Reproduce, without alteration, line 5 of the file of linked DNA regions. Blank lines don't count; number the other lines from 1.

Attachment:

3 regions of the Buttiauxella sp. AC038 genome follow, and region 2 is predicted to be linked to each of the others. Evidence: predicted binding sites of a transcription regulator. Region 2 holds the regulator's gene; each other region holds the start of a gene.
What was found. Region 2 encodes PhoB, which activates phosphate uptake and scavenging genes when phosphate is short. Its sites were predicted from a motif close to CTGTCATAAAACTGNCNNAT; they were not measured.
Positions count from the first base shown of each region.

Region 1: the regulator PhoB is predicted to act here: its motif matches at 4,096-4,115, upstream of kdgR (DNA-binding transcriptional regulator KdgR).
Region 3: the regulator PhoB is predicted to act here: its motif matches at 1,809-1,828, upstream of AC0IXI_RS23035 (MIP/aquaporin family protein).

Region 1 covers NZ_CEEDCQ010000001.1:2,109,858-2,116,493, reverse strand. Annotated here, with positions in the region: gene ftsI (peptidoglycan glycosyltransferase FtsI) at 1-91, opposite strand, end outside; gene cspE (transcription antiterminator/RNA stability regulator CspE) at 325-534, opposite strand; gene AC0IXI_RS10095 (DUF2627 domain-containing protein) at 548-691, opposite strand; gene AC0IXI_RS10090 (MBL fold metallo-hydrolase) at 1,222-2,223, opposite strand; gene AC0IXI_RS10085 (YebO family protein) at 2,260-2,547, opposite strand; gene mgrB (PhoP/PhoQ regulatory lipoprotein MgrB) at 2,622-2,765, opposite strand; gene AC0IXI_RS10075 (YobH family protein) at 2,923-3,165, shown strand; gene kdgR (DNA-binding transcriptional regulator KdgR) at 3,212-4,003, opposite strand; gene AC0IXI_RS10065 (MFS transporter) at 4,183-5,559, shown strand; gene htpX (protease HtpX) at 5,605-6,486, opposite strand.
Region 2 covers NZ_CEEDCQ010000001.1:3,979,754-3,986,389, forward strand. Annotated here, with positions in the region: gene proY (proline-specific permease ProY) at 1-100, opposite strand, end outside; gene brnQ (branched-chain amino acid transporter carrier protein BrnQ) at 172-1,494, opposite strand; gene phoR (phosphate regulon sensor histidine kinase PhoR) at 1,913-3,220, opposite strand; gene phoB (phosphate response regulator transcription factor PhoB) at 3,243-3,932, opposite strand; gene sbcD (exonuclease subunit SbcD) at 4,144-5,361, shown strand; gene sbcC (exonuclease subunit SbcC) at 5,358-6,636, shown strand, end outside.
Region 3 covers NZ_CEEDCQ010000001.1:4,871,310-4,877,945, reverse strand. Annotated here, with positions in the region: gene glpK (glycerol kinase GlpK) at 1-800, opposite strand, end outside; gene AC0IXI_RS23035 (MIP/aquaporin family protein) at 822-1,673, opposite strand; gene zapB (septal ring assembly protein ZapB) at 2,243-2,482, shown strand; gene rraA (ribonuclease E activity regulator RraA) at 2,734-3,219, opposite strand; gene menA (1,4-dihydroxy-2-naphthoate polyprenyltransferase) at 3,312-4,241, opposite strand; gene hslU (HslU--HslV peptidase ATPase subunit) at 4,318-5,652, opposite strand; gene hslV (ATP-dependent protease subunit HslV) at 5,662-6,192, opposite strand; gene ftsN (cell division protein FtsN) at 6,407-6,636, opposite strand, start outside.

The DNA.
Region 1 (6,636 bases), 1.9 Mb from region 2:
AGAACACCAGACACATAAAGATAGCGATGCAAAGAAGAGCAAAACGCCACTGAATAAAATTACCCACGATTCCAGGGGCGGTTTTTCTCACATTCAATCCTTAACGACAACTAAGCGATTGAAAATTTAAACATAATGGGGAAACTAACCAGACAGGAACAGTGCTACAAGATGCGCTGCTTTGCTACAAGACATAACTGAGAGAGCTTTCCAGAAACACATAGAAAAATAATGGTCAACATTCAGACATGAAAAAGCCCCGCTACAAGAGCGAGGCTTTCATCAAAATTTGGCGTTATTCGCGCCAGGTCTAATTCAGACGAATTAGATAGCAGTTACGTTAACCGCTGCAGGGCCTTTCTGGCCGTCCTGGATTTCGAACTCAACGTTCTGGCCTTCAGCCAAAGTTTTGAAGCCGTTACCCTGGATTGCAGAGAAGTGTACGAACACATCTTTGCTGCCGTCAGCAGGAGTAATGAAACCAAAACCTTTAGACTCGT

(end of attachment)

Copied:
Region 3: the regulator PhoB is predicted to act here: its motif matches at 1,809-1,828, upstream of AC0IXI_RS23035 (MIP/aquaporin family protein).